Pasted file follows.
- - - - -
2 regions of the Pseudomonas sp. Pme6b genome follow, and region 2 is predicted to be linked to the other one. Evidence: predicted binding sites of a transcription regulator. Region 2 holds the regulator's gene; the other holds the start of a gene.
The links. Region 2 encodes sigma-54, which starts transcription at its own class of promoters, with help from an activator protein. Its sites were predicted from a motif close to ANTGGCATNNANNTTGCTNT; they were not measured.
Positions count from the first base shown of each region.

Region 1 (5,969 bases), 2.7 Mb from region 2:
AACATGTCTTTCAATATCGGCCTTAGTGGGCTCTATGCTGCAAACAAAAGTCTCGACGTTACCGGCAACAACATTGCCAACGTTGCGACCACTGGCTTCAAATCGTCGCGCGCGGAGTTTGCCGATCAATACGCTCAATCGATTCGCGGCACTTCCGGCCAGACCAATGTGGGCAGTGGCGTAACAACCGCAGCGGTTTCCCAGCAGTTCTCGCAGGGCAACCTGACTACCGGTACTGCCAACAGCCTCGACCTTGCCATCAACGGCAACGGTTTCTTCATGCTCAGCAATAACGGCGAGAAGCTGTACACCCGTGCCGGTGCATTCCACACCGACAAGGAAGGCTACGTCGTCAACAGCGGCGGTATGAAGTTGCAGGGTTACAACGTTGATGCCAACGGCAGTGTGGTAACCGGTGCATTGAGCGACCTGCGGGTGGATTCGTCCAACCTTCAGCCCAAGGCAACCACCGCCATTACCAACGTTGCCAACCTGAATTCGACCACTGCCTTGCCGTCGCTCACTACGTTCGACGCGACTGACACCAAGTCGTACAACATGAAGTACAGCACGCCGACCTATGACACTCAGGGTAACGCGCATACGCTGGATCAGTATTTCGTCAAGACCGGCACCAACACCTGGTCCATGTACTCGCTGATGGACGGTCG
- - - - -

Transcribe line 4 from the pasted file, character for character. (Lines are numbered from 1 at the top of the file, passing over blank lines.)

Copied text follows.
Region 1 (5,969 bases), 2.7 Mb from region 2: